Undocumented students can’t access federal Pell grants to pay for college, nor do they qualify for the state’s free community college program, which relies on federal grants.

Making sure students who have lived in Tennessee most of their lives can graduate from college means a better return on taxpayers’ investment, Gardenhire said.

“We invest in these students throughout their K-12 education,” he said. “But then they get to college, and they have to pay three times the in-state rate.”

The bill still has several hurdles to overcome before becoming law, since it hasn’t been heard yet in the House and Tennessee’s legislative session is nearing its end. But its sponsor in the House, Rep. Mark White, a Republican from Memphis, said he is optimistic about the bill’s chances there as well. Gov. Bill Haslam has said in the past that allowing all Tennessee students in-state tuition “has merit.”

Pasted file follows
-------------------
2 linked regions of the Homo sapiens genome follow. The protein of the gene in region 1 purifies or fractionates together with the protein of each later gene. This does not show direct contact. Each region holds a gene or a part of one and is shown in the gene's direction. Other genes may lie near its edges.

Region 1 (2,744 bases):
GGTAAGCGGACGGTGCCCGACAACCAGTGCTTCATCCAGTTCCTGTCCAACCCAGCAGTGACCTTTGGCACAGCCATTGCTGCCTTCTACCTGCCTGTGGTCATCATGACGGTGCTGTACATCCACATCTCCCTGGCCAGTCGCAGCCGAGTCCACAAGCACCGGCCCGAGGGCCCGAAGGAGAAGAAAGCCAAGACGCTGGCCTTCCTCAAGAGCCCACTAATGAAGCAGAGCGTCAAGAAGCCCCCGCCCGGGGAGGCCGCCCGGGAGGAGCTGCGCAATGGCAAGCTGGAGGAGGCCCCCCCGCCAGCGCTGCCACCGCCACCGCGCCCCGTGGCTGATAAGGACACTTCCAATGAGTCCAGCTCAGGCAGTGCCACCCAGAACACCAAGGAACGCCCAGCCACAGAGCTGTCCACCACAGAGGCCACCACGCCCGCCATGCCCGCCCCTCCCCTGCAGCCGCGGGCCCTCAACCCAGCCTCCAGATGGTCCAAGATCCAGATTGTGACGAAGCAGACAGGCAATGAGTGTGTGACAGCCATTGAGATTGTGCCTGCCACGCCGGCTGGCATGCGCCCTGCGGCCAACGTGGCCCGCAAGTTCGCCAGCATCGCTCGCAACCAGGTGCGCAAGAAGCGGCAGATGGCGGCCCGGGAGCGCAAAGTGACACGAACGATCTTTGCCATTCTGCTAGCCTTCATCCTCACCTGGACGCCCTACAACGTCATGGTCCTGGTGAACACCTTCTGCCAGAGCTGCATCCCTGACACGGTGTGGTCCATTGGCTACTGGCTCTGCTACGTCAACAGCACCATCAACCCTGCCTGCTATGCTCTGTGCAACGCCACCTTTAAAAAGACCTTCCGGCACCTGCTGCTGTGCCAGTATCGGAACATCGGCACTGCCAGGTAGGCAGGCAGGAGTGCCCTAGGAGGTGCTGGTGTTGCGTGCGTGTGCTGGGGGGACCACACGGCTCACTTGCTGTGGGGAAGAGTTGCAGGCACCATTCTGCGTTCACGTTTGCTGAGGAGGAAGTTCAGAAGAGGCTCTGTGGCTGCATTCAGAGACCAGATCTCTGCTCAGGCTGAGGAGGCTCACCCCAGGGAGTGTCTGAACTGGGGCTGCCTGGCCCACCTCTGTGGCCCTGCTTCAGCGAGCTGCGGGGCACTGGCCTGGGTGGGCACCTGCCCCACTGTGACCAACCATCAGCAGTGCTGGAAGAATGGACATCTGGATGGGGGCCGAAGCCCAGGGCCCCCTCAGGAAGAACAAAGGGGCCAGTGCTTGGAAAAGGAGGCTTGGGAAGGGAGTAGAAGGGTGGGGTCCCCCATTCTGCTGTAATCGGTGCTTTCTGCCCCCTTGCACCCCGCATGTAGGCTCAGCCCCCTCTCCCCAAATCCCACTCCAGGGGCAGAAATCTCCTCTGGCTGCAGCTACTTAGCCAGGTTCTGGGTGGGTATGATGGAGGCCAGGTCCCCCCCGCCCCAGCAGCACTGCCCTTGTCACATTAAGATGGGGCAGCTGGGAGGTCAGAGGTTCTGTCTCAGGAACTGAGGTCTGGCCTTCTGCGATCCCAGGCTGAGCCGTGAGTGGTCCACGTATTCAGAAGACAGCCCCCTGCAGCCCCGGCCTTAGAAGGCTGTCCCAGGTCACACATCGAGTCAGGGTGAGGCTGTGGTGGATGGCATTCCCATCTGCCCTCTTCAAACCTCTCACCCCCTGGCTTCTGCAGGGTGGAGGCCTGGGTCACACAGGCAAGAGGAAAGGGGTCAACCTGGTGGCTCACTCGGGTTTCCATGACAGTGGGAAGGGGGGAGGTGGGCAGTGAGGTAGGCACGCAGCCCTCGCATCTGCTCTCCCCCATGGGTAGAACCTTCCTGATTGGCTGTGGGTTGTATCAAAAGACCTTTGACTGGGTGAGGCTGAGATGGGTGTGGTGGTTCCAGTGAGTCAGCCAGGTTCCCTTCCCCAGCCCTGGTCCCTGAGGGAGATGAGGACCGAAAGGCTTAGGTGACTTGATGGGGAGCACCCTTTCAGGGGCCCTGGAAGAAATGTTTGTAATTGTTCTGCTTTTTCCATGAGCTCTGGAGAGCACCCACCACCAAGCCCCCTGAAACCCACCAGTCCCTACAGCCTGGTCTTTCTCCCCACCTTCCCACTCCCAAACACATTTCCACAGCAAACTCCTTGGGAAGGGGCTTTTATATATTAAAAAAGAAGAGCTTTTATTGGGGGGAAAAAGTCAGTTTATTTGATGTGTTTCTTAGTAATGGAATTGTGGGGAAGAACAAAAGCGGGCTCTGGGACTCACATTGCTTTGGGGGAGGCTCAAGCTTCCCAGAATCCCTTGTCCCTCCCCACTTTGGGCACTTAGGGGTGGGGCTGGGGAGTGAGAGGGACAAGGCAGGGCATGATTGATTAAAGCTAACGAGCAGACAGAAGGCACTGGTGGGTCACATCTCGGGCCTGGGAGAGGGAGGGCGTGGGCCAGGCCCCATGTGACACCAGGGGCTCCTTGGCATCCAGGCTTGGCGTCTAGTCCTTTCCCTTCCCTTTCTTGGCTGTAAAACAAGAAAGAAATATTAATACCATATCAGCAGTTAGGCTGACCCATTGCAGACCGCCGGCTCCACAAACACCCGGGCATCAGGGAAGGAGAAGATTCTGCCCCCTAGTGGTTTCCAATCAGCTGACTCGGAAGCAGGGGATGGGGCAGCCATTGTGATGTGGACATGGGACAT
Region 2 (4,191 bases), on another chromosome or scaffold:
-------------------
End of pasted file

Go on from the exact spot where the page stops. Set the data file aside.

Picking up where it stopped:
On Wednesday, dozens of immigrant students attended the hearing to watch the vote. Many remembered a similar bill that died in the House two years ago, just one vote short.

Many were heartened by the vote, according to Lisa Sherman-Nikolaus, policy director of Tennessee Immigrants and Refugee Rights Coalition.

“We are optimistic that subsequent committees will vote to support Tuition Opportunity and that undocumented students in the class of 2017 will be able to graduate with greater opportunity to enroll in college this fall,” she said in a statement.

down to the wire